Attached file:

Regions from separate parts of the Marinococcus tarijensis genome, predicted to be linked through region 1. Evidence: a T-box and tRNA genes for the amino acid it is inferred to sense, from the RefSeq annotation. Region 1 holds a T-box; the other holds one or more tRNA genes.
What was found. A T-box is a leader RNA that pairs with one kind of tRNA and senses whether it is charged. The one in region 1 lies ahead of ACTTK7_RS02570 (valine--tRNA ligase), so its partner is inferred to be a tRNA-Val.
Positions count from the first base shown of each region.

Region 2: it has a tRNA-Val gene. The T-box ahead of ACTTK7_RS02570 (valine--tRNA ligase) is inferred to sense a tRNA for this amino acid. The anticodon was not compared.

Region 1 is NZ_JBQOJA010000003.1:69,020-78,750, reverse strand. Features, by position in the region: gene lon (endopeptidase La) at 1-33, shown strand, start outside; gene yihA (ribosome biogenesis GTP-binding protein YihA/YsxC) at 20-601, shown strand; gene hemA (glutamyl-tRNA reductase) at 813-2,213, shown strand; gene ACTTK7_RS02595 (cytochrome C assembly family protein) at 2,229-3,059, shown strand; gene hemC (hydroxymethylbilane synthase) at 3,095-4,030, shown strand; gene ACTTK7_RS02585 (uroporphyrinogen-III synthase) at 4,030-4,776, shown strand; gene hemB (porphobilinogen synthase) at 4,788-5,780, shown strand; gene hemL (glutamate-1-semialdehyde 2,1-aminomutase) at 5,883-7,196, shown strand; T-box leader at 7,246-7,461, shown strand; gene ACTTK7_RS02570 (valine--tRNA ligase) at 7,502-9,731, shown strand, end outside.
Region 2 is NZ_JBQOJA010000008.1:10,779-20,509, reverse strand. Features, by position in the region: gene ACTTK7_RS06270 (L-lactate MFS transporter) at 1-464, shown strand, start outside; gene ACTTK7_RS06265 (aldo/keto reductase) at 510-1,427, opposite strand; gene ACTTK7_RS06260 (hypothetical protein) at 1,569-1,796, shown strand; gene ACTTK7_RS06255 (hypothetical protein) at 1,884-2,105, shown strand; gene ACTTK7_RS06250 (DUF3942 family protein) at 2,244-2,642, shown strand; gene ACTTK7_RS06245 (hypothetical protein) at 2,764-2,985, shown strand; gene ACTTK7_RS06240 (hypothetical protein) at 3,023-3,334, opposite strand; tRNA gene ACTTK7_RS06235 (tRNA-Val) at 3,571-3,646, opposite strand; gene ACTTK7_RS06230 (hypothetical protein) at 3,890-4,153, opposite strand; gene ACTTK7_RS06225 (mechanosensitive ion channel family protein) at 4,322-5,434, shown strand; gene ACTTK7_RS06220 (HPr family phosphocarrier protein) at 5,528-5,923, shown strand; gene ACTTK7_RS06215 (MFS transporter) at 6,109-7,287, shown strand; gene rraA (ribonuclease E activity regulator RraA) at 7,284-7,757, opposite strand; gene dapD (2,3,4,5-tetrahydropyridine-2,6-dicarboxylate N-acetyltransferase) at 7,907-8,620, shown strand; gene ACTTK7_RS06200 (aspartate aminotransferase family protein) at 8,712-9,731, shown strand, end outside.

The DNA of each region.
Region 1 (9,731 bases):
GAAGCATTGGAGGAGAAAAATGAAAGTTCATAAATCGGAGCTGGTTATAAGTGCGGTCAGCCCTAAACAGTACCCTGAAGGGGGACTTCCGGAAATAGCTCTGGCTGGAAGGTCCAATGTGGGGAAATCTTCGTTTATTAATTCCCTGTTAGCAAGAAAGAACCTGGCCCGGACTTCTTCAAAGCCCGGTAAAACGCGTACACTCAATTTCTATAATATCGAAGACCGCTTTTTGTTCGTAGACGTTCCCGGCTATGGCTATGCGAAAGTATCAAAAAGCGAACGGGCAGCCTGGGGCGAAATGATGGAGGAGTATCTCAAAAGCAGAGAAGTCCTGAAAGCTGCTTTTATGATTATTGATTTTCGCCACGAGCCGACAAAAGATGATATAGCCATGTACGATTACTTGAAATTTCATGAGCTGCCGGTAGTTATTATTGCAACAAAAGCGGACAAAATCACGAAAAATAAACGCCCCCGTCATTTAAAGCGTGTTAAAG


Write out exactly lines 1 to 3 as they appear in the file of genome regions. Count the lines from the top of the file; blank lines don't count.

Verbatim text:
Regions from separate parts of the Marinococcus tarijensis genome, predicted to be linked through region 1. Evidence: a T-box and tRNA genes for the amino acid it is inferred to sense, from the RefSeq annotation. Region 1 holds a T-box; the other holds one or more tRNA genes.
What was found. A T-box is a leader RNA that pairs with one kind of tRNA and senses whether it is charged. The one in region 1 lies ahead of ACTTK7_RS02570 (valine--tRNA ligase), so its partner is inferred to be a tRNA-Val.
Positions count from the first base shown of each region.